I was really excited to shop for Benjamin’s Hanukkah gifts this year. Not just because he deserves them (and really, he does—the kid works so hard, and he’s been making amazing progress lately), but because only recently does he seem to actually understand the concept of presents.
Okay, so maybe I’m underestimating him—it’s possible he just didn’t care about receiving them in the past. Maybe because Benjamin, who’s autistic, knew the thing in the fancy box wasn’t candy, a TV, or a computer. Or maybe presents didn’t seem special because, in an effort to pump up his limited play skills, we’d buy him anything he seemed remotely interested in throughout the year (you should see our basement).
Anyway, watching him accept and unwrap (all by himself!) the marble run my friends got him for his seventh birthday this September made me just as happy as watching him play with it.
Don’t tell Benjamin, but here’s, a list of gifts he’ll be opening this week:
1. Another marble run (so we can make the birthday set even bigger and better). Benjamin isn’t generally very into building things, but he loves watching the marbles slide down the ramps and twirl through the wheels—so much so that he’s actually motivated to help put the pieces together.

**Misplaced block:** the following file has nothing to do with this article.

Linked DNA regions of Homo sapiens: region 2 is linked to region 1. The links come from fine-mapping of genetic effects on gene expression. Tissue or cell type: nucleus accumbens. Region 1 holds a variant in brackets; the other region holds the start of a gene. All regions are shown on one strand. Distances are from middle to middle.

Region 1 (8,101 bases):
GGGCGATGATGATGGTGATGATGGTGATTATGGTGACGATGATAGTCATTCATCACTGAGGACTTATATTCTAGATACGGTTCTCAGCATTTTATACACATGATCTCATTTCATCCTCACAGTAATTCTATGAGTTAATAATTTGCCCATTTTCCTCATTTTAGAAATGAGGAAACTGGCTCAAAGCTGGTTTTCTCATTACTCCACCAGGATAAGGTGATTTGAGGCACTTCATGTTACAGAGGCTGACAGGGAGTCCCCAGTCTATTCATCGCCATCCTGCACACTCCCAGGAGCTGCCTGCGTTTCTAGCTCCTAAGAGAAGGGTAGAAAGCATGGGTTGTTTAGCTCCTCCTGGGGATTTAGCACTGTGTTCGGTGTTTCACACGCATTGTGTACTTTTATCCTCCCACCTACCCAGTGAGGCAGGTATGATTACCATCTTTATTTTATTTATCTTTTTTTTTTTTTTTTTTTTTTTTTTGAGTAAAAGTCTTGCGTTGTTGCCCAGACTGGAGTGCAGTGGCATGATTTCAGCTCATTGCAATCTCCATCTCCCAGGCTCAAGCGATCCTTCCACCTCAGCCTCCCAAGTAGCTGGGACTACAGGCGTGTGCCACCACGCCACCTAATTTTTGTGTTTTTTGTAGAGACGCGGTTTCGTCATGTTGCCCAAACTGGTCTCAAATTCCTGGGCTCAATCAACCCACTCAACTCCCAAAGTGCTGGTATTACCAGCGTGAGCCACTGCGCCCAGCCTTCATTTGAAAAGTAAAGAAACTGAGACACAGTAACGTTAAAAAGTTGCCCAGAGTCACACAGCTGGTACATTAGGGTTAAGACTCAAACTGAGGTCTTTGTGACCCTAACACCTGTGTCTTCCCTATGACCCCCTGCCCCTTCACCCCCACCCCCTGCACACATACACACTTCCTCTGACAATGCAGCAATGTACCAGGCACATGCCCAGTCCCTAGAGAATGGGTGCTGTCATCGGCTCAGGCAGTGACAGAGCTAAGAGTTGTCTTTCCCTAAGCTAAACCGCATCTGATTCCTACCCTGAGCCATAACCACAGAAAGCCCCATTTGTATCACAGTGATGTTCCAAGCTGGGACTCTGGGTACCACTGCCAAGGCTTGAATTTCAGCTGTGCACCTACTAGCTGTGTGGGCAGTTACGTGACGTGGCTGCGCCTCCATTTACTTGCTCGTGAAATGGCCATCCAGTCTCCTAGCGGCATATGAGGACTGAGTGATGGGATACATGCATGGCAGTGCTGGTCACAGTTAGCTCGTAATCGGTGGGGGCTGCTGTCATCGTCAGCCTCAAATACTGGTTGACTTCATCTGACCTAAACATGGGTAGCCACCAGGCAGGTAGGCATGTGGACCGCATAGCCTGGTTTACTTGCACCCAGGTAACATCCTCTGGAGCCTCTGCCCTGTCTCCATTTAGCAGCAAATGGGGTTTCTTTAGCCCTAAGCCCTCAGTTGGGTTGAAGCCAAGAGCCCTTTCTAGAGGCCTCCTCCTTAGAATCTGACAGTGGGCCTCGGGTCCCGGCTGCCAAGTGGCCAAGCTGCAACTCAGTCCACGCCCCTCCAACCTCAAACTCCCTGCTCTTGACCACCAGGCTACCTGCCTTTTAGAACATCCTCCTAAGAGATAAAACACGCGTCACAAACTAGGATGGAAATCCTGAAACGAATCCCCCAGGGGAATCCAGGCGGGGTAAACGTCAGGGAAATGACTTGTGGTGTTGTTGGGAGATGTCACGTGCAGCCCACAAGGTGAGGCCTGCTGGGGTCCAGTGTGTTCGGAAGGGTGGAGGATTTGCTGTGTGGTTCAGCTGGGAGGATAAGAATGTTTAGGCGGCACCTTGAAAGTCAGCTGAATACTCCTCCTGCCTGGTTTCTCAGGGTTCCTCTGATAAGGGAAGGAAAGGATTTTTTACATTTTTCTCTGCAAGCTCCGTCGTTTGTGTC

2. Dominoes. Same idea here—I think he’ll gladly line them up once he sees what happens when they go down. Plus his little brother Zachary has been begging for this.
3. Pirate Tic Tac Toe Water Game. I hadn’t seen these mini fish tank-like things since I was a kid, but our developmental pediatrician keeps a few in her waiting room and Benjamin was instantly drawn to them. This will join the squeezy, textured objects in his fidget bag, which we give him when he seems to need to keep his hands busy.
If you’re shopping for a child with special needs? Here are a few more ideas.
1. Bouncer trampoline. Apparently jumping provides Benjamin with some kind of sensory input. I’m sure that’s true, but to me it just looks like a lot of fun.
2. Cranium Cariboo. I love this game. It’s great for working on matching and fine motor skills, and the treasure at the end never ceases to be exciting.
3. Moon Sand Toy Story 3. This moldable sand is not for my mom those afraid of a mess. It comes in many colors and themes, but isn’t Toy Story stuff just so appealing? I know Benjamin thinks so.
4. Melissa & Doug Deluxe Ice Cream Parlor Set. A yummy way for kids to work on pretend play skills.
5. Learning Resources Teaching Cash Register. Another good pretend play toy, with (bonus!) lights, buttons, and numbers.